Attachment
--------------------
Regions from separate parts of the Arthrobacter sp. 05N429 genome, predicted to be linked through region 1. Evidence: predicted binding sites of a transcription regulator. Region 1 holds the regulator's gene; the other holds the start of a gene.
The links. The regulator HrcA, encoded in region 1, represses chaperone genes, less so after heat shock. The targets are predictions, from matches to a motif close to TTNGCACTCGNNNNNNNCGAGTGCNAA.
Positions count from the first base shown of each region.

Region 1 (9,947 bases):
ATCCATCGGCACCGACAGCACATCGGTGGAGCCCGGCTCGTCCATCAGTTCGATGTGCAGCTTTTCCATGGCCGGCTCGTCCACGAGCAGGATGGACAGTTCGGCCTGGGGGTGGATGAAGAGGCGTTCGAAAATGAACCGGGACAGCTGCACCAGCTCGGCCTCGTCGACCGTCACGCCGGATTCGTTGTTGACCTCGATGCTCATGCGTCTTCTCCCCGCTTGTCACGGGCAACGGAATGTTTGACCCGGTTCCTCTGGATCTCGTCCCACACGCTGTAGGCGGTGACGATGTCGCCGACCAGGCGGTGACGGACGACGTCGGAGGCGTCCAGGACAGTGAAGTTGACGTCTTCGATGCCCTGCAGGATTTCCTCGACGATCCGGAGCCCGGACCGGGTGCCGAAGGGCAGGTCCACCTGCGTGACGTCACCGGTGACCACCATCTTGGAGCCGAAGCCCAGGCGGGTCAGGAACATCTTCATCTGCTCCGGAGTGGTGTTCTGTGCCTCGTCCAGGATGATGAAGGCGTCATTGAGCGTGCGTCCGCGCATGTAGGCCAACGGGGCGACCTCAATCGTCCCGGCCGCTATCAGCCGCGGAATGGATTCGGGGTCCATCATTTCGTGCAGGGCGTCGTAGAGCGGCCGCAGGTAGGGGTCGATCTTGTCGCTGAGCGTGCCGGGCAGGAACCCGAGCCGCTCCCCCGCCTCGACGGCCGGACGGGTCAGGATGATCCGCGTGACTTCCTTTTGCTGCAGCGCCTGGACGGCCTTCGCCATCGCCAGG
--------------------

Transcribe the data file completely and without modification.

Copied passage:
Regions from separate parts of the Arthrobacter sp. 05N429 genome, predicted to be linked through region 1. Evidence: predicted binding sites of a transcription regulator. Region 1 holds the regulator's gene; the other holds the start of a gene.
The links. The regulator HrcA, encoded in region 1, represses chaperone genes, less so after heat shock. The targets are predictions, from matches to a motif close to TTNGCACTCGNNNNNNNCGAGTGCNAA.
Positions count from the first base shown of each region.

Region 1 (9,947 bases):
ATCCATCGGCACCGACAGCACATCGGTGGAGCCCGGCTCGTCCATCAGTTCGATGTGCAGCTTTTCCATGGCCGGCTCGTCCACGAGCAGGATGGACAGTTCGGCCTGGGGGTGGATGAAGAGGCGTTCGAAAATGAACCGGGACAGCTGCACCAGCTCGGCCTCGTCGACCGTCACGCCGGATTCGTTGTTGACCTCGATGCTCATGCGTCTTCTCCCCGCTTGTCACGGGCAACGGAATGTTTGACCCGGTTCCTCTGGATCTCGTCCCACACGCTGTAGGCGGTGACGATGTCGCCGACCAGGCGGTGACGGACGACGTCGGAGGCGTCCAGGACAGTGAAGTTGACGTCTTCGATGCCCTGCAGGATTTCCTCGACGATCCGGAGCCCGGACCGGGTGCCGAAGGGCAGGTCCACCTGCGTGACGTCACCGGTGACCACCATCTTGGAGCCGAAGCCCAGGCGGGTCAGGAACATCTTCATCTGCTCCGGAGTGGTGTTCTGTGCCTCGTCCAGGATGATGAAGGCGTCATTGAGCGTGCGTCCGCGCATGTAGGCCAACGGGGCGACCTCAATCGTCCCGGCCGCTATCAGCCGCGGAATGGATTCGGGGTCCATCATTTCGTGCAGGGCGTCGTAGAGCGGCCGCAGGTAGGGGTCGATCTTGTCGCTGAGCGTGCCGGGCAGGAACCCGAGCCGCTCCCCCGCCTCGACGGCCGGACGGGTCAGGATGATCCGCGTGACTTCCTTTTGCTGCAGCGCCTGGACGGCCTTCGCCATCGCCAGG